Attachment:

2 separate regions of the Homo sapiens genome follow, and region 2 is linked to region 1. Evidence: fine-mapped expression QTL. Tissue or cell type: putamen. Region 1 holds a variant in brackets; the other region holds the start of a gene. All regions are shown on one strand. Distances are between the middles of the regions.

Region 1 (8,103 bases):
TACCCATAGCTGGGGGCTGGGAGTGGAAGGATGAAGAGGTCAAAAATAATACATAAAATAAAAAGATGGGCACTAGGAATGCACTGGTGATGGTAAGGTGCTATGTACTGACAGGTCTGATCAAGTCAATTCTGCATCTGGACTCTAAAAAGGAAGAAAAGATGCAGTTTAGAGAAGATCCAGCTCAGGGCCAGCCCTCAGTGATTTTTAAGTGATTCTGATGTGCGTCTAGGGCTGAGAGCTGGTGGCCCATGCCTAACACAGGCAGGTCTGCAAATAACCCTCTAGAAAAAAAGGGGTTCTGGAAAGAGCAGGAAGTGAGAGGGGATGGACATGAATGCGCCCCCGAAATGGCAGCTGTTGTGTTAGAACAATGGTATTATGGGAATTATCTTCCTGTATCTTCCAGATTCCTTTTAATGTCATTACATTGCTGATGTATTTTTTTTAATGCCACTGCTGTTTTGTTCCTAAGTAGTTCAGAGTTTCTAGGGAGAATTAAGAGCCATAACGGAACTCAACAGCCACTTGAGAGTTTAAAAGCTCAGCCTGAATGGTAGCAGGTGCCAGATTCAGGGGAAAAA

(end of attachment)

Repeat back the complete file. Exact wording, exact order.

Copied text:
2 separate regions of the Homo sapiens genome follow, and region 2 is linked to region 1. Evidence: fine-mapped expression QTL. Tissue or cell type: putamen. Region 1 holds a variant in brackets; the other region holds the start of a gene. All regions are shown on one strand. Distances are between the middles of the regions.

Region 1 (8,103 bases):
TACCCATAGCTGGGGGCTGGGAGTGGAAGGATGAAGAGGTCAAAAATAATACATAAAATAAAAAGATGGGCACTAGGAATGCACTGGTGATGGTAAGGTGCTATGTACTGACAGGTCTGATCAAGTCAATTCTGCATCTGGACTCTAAAAAGGAAGAAAAGATGCAGTTTAGAGAAGATCCAGCTCAGGGCCAGCCCTCAGTGATTTTTAAGTGATTCTGATGTGCGTCTAGGGCTGAGAGCTGGTGGCCCATGCCTAACACAGGCAGGTCTGCAAATAACCCTCTAGAAAAAAAGGGGTTCTGGAAAGAGCAGGAAGTGAGAGGGGATGGACATGAATGCGCCCCCGAAATGGCAGCTGTTGTGTTAGAACAATGGTATTATGGGAATTATCTTCCTGTATCTTCCAGATTCCTTTTAATGTCATTACATTGCTGATGTATTTTTTTTAATGCCACTGCTGTTTTGTTCCTAAGTAGTTCAGAGTTTCTAGGGAGAATTAAGAGCCATAACGGAACTCAACAGCCACTTGAGAGTTTAAAAGCTCAGCCTGAATGGTAGCAGGTGCCAGATTCAGGGGAAAAA